Researchers asked hundreds of asexual people about their sexual experiences and fantasies
They often fantasized in a third-person way, about situations not involving them
Researchers aren’t quite sure exactly what asexuality is. On paper, the concept is clear – asexual people simply don’t experience sexual attraction – but since scientists are so early on in their attempts to understand the phenomenon, they’re not quite sure about many of the specifics.
There are a bunch of interesting, obvious questions touching on facets of sexuality that don’t entail getting together with another person: To take two, how often do asexual people masturbate? Do they have sexual fantasies?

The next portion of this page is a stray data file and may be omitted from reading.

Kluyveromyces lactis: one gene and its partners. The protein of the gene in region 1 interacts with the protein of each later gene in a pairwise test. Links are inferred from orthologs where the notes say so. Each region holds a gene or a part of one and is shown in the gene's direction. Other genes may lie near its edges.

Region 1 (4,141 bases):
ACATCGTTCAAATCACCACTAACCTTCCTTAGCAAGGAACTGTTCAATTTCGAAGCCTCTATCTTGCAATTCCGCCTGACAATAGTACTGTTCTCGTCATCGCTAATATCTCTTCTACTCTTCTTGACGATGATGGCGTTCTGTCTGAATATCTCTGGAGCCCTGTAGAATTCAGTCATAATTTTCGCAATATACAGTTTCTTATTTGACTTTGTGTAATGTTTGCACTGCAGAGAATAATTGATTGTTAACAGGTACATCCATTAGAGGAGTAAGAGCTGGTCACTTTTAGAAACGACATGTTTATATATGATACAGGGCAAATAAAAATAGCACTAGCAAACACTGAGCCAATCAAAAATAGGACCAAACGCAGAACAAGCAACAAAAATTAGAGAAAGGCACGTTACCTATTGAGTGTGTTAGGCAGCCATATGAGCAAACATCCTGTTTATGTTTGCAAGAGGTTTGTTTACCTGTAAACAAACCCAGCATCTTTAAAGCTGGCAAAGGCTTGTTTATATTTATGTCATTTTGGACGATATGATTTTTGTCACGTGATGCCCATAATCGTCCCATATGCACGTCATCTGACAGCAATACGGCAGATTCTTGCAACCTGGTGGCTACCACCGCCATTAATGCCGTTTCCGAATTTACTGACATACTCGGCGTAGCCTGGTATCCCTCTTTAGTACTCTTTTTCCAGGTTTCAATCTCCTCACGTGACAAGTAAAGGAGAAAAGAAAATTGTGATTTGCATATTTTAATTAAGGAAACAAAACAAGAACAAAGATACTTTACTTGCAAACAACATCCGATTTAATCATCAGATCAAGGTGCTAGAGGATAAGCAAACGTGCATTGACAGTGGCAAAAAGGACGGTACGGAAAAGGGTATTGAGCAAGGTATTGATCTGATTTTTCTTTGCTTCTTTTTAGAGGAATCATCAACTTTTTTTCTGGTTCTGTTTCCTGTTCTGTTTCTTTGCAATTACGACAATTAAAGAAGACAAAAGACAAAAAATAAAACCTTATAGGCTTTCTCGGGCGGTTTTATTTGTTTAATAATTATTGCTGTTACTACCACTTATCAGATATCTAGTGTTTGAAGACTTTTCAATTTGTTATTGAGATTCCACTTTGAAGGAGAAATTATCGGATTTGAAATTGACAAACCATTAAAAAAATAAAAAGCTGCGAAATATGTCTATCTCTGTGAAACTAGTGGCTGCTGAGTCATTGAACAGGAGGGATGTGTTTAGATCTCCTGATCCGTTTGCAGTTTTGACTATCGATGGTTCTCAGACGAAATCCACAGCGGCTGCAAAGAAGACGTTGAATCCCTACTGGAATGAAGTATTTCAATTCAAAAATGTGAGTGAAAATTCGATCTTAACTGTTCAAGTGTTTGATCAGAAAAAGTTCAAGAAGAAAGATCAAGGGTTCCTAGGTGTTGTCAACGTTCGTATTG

To better understand this group, a trio of University of British Columbia researchers, Morag Yule, Lori Brotto, and Boris Gorzalka, conducted a survey in which they asked 739 people, 351 of them asexual (as defined by an inventory of questions designed to capture asexuality), about their sexual experiences and fantasies.
The results, just published in Archives of Sexual Behavior, strongly suggest that the “asexual” label could be capturing too broad a group, and that it might be time to get a bit more fine-grained.